Throughout the Jazz Era, American cultural and social history seems inextricably linked to each decade and this series will explore the changes in American society in association with the kind of songs Americans were listening to and purchasing. The 1920s would be the embodiment of the Roaring Twenties Jazz Age, flapper girls, Jazz babies and the mindset of American rebellion against the laws of Prohibition. It would also be a politically conservative time following Progressive Era reforms including seemingly endless speculation into investments and the stock market and by a Red Scare that had been “simmering just beneath the skin of American tolerance” during the early 1920s.[1] By the early 1930s, the economic and social lives of most Americans were turned upside down imparted by a catastrophic financial collapse of the Great Depression, continued economic stagnation and a decade of government attempts to rebuild the American economy from the ashes of financial tumult. Those in the Great Plains would face environmental difficulties on agricultural life in the Plains due to an oppressive drought and the resulting Dust Bowl years. The 1940s would see the United States engaged in another World War just over twenty years after concluding the First World War. Fears of Communism would be characteristic of this time with an Iron Curtain of Soviet sphere of influence sweeping over Eastern Europe and the American paranoia of a nuclear stalemate of the Cold War with the Soviet Union; both sides stockpiling nuclear weapons and engaging in espionage. During the 1950s, financial security for many American brought an era and prosperity on a mass scale[2] and helped to create the sort of consumerism characteristic of the modern American economy. The new mass culture of America in the 1950s would also produce angst among many children of the Jazz Era who would eventually embrace a new style of Rock and Roll music. All throughout these decades, jazz music and style would reign supreme on the music market.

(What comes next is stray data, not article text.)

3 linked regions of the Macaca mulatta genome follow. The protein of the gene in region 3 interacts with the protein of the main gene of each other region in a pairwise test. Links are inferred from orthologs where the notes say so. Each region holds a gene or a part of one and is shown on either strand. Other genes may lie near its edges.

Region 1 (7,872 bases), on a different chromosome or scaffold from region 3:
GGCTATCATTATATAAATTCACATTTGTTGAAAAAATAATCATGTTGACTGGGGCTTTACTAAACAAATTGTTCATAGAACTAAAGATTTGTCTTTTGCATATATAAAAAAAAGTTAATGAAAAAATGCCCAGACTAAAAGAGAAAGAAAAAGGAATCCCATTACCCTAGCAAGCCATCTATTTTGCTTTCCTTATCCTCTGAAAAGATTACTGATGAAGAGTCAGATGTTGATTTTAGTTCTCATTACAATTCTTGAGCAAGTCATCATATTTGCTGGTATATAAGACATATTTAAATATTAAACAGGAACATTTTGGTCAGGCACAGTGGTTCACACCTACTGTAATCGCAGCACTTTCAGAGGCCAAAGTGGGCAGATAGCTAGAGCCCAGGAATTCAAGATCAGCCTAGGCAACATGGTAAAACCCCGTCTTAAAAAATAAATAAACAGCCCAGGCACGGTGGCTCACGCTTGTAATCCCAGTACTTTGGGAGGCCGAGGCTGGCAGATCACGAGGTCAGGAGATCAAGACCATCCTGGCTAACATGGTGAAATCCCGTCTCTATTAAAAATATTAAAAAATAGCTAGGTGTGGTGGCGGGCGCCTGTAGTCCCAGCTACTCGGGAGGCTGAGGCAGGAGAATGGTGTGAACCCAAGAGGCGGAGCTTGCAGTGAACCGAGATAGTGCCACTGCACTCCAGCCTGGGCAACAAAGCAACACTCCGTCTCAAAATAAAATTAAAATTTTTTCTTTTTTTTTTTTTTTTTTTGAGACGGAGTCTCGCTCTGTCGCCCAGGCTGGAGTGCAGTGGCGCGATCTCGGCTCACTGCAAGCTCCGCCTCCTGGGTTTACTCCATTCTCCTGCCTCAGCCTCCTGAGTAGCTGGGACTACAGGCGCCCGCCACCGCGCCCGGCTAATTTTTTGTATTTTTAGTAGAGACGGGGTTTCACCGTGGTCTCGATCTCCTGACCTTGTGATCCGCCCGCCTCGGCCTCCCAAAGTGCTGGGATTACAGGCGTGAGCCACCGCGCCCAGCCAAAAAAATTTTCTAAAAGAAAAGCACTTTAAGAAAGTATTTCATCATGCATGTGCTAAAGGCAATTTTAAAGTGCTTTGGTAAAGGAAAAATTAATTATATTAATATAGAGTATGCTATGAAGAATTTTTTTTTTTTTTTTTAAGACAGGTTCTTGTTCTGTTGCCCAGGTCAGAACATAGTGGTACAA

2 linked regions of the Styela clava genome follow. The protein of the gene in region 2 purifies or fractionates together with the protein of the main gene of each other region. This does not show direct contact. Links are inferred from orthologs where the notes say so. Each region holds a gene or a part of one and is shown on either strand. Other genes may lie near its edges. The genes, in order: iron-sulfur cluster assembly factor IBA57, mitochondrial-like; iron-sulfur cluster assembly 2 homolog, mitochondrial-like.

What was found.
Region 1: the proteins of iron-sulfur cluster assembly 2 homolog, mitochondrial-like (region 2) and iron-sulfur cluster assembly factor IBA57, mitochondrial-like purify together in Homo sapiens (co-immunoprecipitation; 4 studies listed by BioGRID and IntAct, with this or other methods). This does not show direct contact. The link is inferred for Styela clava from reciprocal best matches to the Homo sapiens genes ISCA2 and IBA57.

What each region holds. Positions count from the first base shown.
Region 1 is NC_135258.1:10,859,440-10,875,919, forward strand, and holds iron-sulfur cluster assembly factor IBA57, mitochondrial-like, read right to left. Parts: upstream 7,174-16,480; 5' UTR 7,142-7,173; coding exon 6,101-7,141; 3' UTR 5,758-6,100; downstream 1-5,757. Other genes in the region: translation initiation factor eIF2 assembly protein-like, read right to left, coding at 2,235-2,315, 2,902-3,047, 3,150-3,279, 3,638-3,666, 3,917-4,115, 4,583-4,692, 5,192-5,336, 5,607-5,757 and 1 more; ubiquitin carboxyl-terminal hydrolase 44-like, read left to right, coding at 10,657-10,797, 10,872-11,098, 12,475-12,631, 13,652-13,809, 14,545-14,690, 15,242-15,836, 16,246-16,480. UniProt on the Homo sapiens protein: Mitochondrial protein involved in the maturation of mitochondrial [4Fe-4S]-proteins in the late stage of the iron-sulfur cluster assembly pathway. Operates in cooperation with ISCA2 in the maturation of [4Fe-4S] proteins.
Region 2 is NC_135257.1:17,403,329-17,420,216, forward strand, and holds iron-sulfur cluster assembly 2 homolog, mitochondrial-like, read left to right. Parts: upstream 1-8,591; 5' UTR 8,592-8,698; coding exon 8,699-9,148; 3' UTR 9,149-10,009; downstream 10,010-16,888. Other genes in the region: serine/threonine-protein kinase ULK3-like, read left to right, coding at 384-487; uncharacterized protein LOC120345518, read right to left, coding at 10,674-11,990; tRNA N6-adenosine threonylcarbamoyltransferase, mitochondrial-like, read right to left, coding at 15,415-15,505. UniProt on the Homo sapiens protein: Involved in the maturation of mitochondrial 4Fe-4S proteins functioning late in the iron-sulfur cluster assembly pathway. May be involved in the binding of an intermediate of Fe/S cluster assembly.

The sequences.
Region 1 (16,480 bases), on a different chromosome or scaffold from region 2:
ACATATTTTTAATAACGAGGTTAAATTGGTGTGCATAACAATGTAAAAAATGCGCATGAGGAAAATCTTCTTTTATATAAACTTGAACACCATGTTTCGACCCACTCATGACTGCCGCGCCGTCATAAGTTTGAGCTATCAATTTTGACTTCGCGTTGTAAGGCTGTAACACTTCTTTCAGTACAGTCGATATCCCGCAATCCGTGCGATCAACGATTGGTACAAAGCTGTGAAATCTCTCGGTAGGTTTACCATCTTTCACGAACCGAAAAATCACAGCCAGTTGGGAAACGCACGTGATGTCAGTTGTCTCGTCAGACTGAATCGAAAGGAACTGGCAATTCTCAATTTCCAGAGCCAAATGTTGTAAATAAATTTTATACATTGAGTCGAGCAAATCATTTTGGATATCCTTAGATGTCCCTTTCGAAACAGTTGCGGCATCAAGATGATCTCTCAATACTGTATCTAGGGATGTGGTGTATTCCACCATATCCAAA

The Jazz Era, from beginning to end, would be characterised by style, not just musically, but also in the fashions, art, and architecture of these decades. During the 1920s and 1930s, for example, a new simpler Art Deco style became popular in art, jewellery, graphic design, fashion and architecture, the aesthetics of which are more dictated by compositional design characteristic of straight lines rather than the flourishes and embellishments of the Art Nouveau period popular during the Ragtime Era. It was an era in which Jazz bands and their leaders took the stage wearing smart-looking tuxedos and suits and female singers donned au current fashions. Beginning with a trend in so-called “oriental numbers” describing the far-off lands that had perfectly suited the minor keys of early jazz; Jazz music would evolve into a carefully arranged and harmonised style of swing by 1935.[3] By the end of the Jazz Era, Jazz music would transform from pop music phenomenon to the status of de facto American classical music and composers ranging from Duke Ellington to Thelonius Monk, Miles Davis to Charlie Parker are still renown for their compositions that transcend the relatively simple format of song. But not all music from the Jazz Era was explicitly jazzy. Traditional song styles of rural America like blues, country and folk music would get the commercial treatment and then transform to cultivated commercial pop song success. In the 1940s, there would be official charts measuring the nationwide popularity of songs; with R&B and Country charts documenting their respective commercial popularity by the end of the 1940s. While Jazz genre and styles associated with it are featured in the very name of the era, not everything released during this periods was about jazz.